So you've failed...Whatcha' gonna do about it? - Kloodle

So you’ve failed… Whatcha’ gonna do about it?


Waking up on results day is never fun. The summer holiday has flown by and exams seem an eternity ago, but now its mid-August and I’m waking up in cold sweats just thinking about what that dreaded email is going to reveal. Have I worked hard enough? Probably not. Did I answer all the questions in the exams? I did. What about that third question in the second section? I think I left that out. SH*T! I can’t remember. Oh well, on results day-eve I went to bed believing I had done the best I could and what will be, will be. After-all, how bad could it be?

As I lay in bed, THE email from school containing my AS-Level results pinged through on my phone. I was lucky enough to attend an extremely good school with a very strong reputation within the area. With a great set of GCSE results, confidence was high thus cruising through lower-sixth. This arrogance changed oh so quickly. Opening the email, hands shaking and mouth dry, there was a PDF displaying my four results in a table. Glancing at the whole page I was met with the grades;

B for History.

D for Economics.

However, below them were two letters seemingly displaying a ‘U’. I did not think U’s actually existed. I had failed two of my subjects. Surely this was some sort of joke? Surely no one from my school has failed an exam? Surely I can’t have FAILED two AS-levels. Well, this certainly was the case. Having driven to school for a meeting with teachers, it was deemed best that I look for a new school or college to continue my studies, that’s if I should continue my education. In a hole of self-pity, embarrassment and disappointment for my parents, I was at the lowest point of my life. I did not know what to do. This was an experience I had never been in before. Although, rather than dwelling and wasting energy, I received a piece of advice from my late father, and one which I carry with me for the rest of my life. He simply said; ‘Its happened now. But, what are you going to do about it?’.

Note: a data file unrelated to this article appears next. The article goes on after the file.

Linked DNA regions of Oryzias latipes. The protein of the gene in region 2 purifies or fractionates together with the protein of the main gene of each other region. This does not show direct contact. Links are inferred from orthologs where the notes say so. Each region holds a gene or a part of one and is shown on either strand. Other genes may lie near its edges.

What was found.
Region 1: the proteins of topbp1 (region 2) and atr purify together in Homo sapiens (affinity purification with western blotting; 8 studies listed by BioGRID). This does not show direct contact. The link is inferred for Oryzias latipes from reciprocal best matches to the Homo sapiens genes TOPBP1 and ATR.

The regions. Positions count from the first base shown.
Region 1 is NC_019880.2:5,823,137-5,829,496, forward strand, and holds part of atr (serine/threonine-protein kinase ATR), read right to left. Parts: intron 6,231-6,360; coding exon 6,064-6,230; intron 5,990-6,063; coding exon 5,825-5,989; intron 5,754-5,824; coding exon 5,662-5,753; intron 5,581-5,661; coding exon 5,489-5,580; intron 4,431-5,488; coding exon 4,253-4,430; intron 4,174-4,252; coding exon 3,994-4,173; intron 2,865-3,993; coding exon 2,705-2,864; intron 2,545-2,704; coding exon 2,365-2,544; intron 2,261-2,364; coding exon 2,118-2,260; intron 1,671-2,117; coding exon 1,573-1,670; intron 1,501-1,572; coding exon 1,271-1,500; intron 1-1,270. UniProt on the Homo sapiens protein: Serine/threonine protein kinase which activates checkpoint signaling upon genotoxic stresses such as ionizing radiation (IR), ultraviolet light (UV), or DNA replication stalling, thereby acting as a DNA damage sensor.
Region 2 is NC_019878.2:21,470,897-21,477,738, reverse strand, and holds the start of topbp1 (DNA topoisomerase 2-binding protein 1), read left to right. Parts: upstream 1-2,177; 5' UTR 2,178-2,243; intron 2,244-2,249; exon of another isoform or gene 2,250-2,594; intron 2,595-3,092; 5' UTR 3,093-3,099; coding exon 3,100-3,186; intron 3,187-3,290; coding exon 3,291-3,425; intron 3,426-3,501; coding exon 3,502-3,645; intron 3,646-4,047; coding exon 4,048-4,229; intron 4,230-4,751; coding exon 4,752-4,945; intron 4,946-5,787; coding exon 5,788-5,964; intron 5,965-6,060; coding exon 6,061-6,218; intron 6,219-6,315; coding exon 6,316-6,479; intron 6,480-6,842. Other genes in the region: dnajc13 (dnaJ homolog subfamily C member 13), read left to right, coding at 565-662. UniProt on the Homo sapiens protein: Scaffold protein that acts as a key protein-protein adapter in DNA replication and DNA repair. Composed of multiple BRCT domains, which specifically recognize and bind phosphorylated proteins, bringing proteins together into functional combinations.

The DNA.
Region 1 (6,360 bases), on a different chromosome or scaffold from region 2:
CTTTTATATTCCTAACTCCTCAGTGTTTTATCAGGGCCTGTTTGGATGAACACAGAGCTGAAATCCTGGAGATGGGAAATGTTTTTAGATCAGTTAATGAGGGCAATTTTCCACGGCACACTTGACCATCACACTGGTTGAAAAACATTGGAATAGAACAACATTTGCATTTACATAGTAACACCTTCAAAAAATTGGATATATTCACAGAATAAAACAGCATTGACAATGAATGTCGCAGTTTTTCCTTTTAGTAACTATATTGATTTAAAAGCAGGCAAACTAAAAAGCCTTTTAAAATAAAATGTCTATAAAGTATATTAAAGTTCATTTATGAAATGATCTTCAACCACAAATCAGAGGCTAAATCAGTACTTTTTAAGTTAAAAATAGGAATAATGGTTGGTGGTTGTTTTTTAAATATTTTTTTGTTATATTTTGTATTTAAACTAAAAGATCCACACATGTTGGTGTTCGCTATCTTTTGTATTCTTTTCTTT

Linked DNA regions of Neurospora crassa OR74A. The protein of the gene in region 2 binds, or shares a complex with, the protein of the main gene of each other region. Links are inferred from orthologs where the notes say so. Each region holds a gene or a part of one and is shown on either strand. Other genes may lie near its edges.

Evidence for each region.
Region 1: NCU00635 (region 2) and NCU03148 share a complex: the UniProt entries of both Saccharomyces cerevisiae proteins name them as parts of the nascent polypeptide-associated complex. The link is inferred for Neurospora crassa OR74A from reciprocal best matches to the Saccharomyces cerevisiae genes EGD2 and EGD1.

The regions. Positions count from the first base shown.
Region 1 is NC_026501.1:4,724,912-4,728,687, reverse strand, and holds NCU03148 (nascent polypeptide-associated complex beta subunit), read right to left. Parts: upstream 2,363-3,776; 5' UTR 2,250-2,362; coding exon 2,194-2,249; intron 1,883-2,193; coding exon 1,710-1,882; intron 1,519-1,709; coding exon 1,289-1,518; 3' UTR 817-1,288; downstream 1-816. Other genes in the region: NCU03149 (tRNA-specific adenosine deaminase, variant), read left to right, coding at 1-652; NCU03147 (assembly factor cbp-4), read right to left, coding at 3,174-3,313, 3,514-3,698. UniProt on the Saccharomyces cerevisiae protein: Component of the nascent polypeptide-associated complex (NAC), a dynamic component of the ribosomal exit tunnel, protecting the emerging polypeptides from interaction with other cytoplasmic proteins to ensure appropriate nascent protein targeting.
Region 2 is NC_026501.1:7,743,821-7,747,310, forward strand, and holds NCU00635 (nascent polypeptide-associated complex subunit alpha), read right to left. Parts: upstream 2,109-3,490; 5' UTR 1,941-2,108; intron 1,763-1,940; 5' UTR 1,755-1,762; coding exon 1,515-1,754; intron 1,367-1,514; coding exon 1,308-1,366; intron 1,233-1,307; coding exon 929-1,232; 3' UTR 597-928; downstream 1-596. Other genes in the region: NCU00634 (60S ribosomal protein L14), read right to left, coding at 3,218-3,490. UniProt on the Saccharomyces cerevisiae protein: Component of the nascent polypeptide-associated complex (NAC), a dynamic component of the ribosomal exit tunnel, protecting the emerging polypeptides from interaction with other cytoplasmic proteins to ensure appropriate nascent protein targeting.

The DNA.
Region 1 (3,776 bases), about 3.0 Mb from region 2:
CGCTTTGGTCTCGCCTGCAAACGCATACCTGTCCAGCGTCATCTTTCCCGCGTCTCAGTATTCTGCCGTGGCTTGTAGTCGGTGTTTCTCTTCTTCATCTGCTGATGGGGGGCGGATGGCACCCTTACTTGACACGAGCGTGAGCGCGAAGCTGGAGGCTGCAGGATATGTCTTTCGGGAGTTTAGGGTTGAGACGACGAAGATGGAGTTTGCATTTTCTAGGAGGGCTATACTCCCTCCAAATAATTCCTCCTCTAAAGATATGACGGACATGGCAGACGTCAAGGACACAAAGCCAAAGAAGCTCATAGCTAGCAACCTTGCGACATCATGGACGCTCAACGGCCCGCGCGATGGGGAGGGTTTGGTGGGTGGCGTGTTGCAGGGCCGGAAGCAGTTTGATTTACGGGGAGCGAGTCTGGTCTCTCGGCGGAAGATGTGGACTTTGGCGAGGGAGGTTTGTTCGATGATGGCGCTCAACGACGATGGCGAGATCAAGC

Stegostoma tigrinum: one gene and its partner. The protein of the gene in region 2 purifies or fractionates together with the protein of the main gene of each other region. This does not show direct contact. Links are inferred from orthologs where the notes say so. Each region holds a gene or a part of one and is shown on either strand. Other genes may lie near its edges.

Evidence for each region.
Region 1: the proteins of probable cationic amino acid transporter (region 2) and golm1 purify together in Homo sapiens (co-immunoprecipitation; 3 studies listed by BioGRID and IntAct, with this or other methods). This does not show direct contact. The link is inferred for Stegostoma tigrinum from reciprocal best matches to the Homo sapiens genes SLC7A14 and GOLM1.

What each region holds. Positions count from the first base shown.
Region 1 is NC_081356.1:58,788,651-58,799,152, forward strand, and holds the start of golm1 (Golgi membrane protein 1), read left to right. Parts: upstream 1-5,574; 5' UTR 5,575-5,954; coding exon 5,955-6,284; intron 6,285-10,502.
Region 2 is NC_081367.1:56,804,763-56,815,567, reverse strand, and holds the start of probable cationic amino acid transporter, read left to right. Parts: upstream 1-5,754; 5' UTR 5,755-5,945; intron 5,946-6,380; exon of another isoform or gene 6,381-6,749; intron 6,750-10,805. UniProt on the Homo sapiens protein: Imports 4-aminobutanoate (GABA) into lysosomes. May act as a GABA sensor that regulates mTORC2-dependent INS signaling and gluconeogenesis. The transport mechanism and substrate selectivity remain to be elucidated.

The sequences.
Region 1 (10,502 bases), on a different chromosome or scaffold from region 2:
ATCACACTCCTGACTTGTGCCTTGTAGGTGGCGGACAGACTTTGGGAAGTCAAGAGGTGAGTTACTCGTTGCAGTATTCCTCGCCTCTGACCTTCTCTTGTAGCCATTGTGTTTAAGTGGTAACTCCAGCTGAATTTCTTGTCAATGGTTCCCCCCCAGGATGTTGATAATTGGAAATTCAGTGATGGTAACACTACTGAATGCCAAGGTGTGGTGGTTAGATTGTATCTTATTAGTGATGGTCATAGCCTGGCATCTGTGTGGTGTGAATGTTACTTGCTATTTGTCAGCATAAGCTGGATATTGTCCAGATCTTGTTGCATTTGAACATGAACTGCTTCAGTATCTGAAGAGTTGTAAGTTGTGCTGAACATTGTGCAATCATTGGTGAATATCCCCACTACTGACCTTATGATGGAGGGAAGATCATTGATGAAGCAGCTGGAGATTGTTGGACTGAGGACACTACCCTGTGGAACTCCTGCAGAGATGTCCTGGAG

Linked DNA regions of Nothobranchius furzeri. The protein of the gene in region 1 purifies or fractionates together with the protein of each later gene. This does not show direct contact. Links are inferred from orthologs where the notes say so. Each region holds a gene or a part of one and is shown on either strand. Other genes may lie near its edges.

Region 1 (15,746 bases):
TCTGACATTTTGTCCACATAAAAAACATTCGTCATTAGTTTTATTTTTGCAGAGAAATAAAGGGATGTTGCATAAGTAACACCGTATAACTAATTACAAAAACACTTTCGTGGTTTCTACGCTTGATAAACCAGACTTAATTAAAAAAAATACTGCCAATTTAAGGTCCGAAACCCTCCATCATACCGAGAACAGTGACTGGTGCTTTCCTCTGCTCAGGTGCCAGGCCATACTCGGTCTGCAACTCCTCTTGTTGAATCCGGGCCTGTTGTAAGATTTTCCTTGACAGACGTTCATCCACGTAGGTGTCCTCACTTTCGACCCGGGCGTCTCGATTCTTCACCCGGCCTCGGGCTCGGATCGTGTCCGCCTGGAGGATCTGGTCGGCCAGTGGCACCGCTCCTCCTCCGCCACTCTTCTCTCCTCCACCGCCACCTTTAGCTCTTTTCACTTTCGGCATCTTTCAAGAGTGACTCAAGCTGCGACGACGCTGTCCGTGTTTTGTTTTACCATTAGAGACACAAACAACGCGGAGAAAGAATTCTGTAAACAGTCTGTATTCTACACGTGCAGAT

F for… Failure

In a narrow-minded sense, many of us struggle to validate any mistakes we make. By not succeeding, doubt can be cast over us. Questions may arise such as, ‘Am I good enough?’ or ‘Should I do something else?’. But it must be made clear that in order to succeed, we must overcome adversity. The Oxford Dictionary defines failure as, ‘weakness, especially in a person’s character, a shortcoming’. Upon reading this, the word ‘weakness’ can be screwed up and thrown in the bin. It is crucial to debunk the myth that failure is such a negative characteristic. As a society, we have traditionally viewed failure to be detrimental to our success. Throughout school we are driven to avoid failure at all costs, with examinations being a prime example of this. So much so that within the grading system A to F, the letter F is the only grade to correspond to what it actually means, a fail. We as humans instinctively compare ourselves to highly successful individuals, whether in business, sports or showbiz, admiring their status without being fully exposed to the hardships and immense struggles they may have endured. We are left, therefore, to compare ourselves alongside with their achievements.

Having messed up at school, I had a small amount of time to think and act upon what had happened. After finding a new school to join, I had less than a week until term started to prepare myself and to collect my thoughts. This was probably a positive step, considering I had no time to feel sorry for myself or questioning what I should do with my life. Rather than worrying, I acted upon it. There’s nothing you can do about failing, apart from picking yourself up and going again. Of course, you must learn from your mistakes.

The next two years at my new school were, probably, the best thing that could have happened to me. Having learnt from past mistakes regarding work techniques and revision, I was able to excel in my new environment. This is where the subjectivity comes into play. My previous school was renowned for academia and achieving high level results. The style of teaching deployed perhaps lacked the intimacy that I personally craved. Whilst I will forever be grateful for the opportunities the school gave me both academically and sports-wise, all in all it did not play to my personal strengths. Whereas, my new, smaller school suited me to the ground in every area, something I would have not experienced had I not failed. Ultimately after two years, I managed to achieve acceptance from my first choice university. Fast-forward another three years, I have now graduated with a Bachelor of Science degree in my favourite subject.